NASA May Be One Step Closer To Finding Life Beyond Earth, Release Says

Published April 11, 2017
Updated March 25, 2018

On Thursday the organization will hold a press conference regarding "ocean worlds."

NASA Search For Other Habitable Planets

NASANASA is exploring the ocean worlds in our solar system as part of our search for life outside of Earth.

NASA has called for a mysterious press conference to make an announcement about “ocean worlds.”

According to a press release, the meeting scheduled for Thursday at 2 will reveal new discoveries from the Cassini spacecraft and the Hubble Space Telescope.

“These new discoveries will help inform future ocean world exploration — including NASA’s upcoming Europa Clipper mission planned for launch in the 2020s — and the broader search for life beyond Earth,” the release states.

Though little else is said about what the newest discovery might be, it’s exciting for anyone who has a thing for aliens.

Ocean worlds are, quite simply, planets or moons that have water in some form — making them “the best known candidates in our search for life in the solar system — because where there is water, there is the potential for life.”

The upcoming press conference will likely reveal new findings on at least one of NASA’s primary ocean world subjects:

Ceres: a dwarf planet thought to be 25% water ice.

Europa: a moon of Jupiter that may be home to a subsurface saltwater ocean.

Ganymede: another Jupiter moon with indications of a large underground salty ocean.

Callisto: a third moon of Jupiter which is thought to be covered in a 60-mile thick ice layer.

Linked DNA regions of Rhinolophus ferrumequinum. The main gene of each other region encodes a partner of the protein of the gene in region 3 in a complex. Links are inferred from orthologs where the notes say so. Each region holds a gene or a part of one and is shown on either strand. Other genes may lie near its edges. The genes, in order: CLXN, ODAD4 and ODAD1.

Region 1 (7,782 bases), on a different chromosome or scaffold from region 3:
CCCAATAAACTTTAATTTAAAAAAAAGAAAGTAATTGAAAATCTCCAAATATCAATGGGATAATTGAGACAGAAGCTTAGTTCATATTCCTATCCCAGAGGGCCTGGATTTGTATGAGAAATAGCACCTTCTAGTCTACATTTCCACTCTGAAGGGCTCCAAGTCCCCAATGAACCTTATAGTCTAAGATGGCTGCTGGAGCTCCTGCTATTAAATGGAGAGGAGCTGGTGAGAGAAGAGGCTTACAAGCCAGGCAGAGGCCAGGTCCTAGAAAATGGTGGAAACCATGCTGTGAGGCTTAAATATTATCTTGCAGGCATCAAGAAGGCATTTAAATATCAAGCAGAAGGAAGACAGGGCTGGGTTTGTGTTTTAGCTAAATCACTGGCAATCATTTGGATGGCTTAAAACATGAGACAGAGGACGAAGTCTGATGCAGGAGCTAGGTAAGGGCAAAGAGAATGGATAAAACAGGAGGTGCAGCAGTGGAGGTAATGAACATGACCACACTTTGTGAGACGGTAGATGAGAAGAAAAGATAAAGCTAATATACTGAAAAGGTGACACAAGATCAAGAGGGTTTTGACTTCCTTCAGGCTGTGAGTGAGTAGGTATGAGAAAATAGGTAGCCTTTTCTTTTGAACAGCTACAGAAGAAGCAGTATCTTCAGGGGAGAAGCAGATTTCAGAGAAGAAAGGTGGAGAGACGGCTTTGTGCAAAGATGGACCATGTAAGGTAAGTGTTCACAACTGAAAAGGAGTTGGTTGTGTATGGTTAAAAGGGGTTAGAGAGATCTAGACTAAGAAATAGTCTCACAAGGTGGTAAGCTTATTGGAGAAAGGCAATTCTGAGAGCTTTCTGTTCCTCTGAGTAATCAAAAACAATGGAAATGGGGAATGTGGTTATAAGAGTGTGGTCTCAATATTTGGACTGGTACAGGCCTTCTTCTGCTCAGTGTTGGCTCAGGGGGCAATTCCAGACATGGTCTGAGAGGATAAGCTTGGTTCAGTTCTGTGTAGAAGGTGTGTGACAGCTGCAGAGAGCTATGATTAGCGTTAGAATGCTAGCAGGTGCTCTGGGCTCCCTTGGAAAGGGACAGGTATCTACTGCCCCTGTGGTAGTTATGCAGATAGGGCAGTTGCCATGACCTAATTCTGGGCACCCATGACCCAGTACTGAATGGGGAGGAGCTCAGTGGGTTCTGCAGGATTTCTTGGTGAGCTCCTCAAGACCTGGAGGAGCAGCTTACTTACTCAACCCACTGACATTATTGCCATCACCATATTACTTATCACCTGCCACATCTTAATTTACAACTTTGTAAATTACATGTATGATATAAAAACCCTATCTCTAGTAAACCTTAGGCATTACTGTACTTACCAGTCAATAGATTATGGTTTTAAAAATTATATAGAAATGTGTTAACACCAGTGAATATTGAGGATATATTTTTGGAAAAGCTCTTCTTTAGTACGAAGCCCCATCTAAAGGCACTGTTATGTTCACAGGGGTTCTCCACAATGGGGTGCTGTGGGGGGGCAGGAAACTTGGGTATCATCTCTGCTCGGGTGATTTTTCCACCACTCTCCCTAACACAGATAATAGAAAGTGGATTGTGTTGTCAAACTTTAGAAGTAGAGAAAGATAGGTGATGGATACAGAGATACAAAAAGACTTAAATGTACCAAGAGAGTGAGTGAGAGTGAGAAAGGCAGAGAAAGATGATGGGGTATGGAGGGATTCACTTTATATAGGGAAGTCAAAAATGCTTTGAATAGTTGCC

Enceladus: Saturn’s moon where scientists believe they might find a regional reservoir under a shell of ice.

Titan: Another Saturn moon whose underground ocean is thought to be as salty as the Dead Sea.

Mimas: A third Saturn moon which either has a subsurface ocean or a football-shaped core.

Triton: Neptune’s moon with an icy, volcano-ridden surface.

Pluto: the ever-adorable dwarf planet that scientists know very little about but recognize a possibility of a subsurface ocean.

The Cassini spacecraft has been orbiting Saturn since 2004 and the Hubble Space Telescope has orbited Earth since 1990, so it’s hard to say what the focus of the press conference will be. But NASA’s most secretive and hyped up announcements have been known to be worth the wait.

You can tune in with this feed on Thursday, April 13:

Next, check out these new breathtaking photos of Jupiter from NASA’s $1 Billion probe. Then, learn about NASA’s bold new plan to make Mars habitable.

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